Is the presence of Dark Matter noted in Milky Way or somewhere around solar system??
I remember seeing (sorry, no citation) something about our solar system having a paucity of dark matter relative to what was believe to be likely. The milky way, as far as I know, is a normal galaxy and has about 80% dark matter, 20% boronic matter just like other galaxies.
I believe you meant 20% baryonic matter
Knowing me, I probably meant moronic.
If it didn't then it would've probably could not have held together also considering that the Milky Way can be small compared to other galaxies, so the answer to that would possibly be yes, or else it wouldn't hold together.
The best credible recent calculation for dark matter mass in the solar system appears to be http://arxiv.org/abs/1306.5534, Constraints on Dark Matter in the Solar System, where it is asserted "The dark matter mass in the sphere within Saturn's orbit should be less than 1.7 × 10-10 M ⊙ even if its possible concentration is taken into account." To put this into perspective Earth's mass is about 3 × 10-6 M ⊙,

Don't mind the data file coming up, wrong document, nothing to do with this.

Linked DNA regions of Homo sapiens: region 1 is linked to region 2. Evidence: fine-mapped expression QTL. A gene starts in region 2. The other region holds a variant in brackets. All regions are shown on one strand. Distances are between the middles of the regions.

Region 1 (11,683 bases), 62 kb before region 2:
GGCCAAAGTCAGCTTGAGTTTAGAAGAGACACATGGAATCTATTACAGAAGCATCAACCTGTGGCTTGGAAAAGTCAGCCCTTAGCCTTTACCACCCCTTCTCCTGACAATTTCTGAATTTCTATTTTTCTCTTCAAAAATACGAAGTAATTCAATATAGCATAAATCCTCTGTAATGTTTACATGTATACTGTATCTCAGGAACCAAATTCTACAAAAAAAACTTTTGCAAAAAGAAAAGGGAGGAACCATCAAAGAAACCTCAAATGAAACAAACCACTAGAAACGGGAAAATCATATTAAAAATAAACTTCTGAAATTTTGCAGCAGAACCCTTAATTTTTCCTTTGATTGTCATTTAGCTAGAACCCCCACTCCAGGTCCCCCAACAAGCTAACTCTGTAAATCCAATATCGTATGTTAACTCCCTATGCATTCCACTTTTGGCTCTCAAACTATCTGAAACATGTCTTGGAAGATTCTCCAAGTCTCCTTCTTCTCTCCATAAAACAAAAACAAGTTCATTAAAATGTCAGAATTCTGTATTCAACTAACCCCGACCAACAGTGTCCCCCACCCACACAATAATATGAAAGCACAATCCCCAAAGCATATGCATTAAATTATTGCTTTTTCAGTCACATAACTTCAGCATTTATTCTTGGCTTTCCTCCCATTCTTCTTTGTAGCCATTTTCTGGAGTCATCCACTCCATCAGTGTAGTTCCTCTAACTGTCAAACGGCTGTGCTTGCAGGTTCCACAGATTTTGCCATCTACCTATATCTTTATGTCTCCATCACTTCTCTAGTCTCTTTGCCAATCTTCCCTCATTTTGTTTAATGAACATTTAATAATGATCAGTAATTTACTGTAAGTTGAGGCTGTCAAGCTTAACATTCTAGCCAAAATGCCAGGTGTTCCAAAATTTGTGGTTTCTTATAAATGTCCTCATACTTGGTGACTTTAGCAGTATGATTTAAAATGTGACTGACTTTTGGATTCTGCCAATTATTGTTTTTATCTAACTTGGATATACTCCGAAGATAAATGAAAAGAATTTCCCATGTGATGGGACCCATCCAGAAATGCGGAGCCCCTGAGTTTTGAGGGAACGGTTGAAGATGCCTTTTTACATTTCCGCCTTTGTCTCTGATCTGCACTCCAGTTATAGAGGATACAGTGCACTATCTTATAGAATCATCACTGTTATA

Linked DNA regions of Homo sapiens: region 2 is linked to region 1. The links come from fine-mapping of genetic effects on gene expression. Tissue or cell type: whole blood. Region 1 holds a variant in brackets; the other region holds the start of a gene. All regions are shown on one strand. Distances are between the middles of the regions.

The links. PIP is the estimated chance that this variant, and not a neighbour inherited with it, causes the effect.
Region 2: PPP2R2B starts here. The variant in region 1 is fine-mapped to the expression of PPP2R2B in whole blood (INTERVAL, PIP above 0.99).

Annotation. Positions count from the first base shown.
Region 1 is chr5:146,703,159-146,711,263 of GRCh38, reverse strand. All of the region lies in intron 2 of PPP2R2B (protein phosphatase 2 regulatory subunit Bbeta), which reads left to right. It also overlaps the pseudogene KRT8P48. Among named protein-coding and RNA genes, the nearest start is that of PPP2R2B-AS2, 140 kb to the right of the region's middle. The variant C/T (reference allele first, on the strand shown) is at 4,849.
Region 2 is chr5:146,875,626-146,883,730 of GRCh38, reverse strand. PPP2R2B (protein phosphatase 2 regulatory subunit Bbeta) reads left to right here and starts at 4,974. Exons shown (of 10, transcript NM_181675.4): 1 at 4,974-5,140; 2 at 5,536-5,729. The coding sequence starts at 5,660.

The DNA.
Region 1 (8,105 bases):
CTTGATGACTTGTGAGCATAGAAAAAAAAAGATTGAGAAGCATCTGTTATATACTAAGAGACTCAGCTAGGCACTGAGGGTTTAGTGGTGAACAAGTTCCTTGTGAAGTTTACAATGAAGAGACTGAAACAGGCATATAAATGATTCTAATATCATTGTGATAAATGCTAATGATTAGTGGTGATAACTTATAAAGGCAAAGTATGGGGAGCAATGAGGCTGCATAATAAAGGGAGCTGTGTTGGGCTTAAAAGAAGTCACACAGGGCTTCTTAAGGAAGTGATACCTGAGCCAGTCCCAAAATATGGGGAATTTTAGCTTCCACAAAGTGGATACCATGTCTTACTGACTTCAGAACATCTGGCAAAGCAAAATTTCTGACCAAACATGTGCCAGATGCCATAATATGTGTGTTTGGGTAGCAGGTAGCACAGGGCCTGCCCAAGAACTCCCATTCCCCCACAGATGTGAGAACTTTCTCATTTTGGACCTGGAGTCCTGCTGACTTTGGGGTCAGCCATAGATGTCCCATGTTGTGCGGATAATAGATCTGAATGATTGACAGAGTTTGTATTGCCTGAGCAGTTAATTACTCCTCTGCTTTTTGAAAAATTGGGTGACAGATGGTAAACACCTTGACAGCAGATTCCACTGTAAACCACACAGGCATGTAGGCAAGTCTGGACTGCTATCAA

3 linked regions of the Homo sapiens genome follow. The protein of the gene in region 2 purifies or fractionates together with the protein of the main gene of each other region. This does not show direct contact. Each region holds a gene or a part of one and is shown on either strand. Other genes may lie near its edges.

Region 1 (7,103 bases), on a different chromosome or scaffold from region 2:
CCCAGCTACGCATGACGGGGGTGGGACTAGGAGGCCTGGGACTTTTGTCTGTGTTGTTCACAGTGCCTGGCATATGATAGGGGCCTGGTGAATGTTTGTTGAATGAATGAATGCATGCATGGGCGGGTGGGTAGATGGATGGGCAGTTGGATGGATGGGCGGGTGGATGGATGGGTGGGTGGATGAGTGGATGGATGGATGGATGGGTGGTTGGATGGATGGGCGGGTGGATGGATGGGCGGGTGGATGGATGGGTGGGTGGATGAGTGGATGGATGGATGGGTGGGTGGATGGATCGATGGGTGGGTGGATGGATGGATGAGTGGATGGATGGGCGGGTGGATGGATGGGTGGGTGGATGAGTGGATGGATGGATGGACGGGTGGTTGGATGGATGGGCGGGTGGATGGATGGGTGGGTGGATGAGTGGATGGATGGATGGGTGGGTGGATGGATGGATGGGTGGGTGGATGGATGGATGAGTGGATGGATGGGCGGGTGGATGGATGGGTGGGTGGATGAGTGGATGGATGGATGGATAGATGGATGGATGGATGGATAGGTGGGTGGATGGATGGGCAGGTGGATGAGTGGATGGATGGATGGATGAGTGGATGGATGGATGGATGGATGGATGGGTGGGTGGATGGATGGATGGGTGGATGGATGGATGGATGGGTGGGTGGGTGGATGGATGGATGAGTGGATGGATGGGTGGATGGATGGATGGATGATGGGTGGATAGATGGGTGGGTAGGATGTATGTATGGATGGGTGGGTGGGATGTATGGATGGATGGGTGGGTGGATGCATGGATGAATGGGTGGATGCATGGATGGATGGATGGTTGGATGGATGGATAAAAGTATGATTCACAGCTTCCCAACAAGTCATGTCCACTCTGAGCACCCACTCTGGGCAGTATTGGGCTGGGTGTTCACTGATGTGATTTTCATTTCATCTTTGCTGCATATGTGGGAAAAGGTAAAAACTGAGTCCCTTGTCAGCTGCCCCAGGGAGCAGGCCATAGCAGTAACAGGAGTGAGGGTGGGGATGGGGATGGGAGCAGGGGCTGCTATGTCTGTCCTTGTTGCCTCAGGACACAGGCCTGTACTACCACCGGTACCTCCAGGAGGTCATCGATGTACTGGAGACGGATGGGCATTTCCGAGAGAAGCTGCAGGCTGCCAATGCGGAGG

Dark matter cannot form clumps (density inhomogeneities) the size of the solar system - average velocity of DM particles is too large for that.
We know that because if DM would be capable of doing that, the galaxy would look very different. For one, we'd see a large number of multiple star systems with "unseen mass" (IOW: systems where stars orbit way too fast). At least several percent of all multiple systems would show such effect. This is not observed.
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